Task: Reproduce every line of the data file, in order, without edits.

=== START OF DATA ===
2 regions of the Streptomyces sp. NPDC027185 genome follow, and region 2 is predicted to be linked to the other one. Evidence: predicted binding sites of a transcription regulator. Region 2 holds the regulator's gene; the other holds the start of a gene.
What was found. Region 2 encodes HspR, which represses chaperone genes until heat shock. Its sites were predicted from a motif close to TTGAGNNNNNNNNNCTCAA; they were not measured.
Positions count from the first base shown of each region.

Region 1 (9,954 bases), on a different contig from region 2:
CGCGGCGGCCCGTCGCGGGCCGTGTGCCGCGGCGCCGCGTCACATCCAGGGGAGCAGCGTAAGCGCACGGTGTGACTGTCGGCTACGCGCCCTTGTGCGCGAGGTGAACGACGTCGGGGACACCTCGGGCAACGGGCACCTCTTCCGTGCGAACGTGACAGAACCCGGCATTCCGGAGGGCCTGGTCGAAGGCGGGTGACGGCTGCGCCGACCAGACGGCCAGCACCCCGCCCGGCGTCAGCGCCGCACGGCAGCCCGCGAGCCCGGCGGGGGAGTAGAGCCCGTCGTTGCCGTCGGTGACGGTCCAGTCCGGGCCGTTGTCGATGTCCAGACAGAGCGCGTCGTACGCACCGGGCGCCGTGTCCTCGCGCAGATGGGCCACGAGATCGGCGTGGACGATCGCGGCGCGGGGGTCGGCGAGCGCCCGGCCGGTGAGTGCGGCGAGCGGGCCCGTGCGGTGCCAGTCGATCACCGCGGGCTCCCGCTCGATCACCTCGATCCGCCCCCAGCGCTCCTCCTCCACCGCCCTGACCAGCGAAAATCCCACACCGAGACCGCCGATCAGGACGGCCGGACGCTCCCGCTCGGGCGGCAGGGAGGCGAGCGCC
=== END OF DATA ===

2 regions of the Streptomyces sp. NPDC027185 genome follow, and region 2 is predicted to be linked to the other one. Evidence: predicted binding sites of a transcription regulator. Region 2 holds the regulator's gene; the other holds the start of a gene.
What was found. Region 2 encodes HspR, which represses chaperone genes until heat shock. Its sites were predicted from a motif close to TTGAGNNNNNNNNNCTCAA; they were not measured.
Positions count from the first base shown of each region.

Region 1 (9,954 bases), on a different contig from region 2:
CGCGGCGGCCCGTCGCGGGCCGTGTGCCGCGGCGCCGCGTCACATCCAGGGGAGCAGCGTAAGCGCACGGTGTGACTGTCGGCTACGCGCCCTTGTGCGCGAGGTGAACGACGTCGGGGACACCTCGGGCAACGGGCACCTCTTCCGTGCGAACGTGACAGAACCCGGCATTCCGGAGGGCCTGGTCGAAGGCGGGTGACGGCTGCGCCGACCAGACGGCCAGCACCCCGCCCGGCGTCAGCGCCGCACGGCAGCCCGCGAGCCCGGCGGGGGAGTAGAGCCCGTCGTTGCCGTCGGTGACGGTCCAGTCCGGGCCGTTGTCGATGTCCAGACAGAGCGCGTCGTACGCACCGGGCGCCGTGTCCTCGCGCAGATGGGCCACGAGATCGGCGTGGACGATCGCGGCGCGGGGGTCGGCGAGCGCCCGGCCGGTGAGTGCGGCGAGCGGGCCCGTGCGGTGCCAGTCGATCACCGCGGGCTCCCGCTCGATCACCTCGATCCGCCCCCAGCGCTCCTCCTCCACCGCCCTGACCAGCGAAAATCCCACACCGAGACCGCCGATCAGGACGGCCGGACGCTCCCGCTCGGGCGGCAGGGAGGCGAGCGCC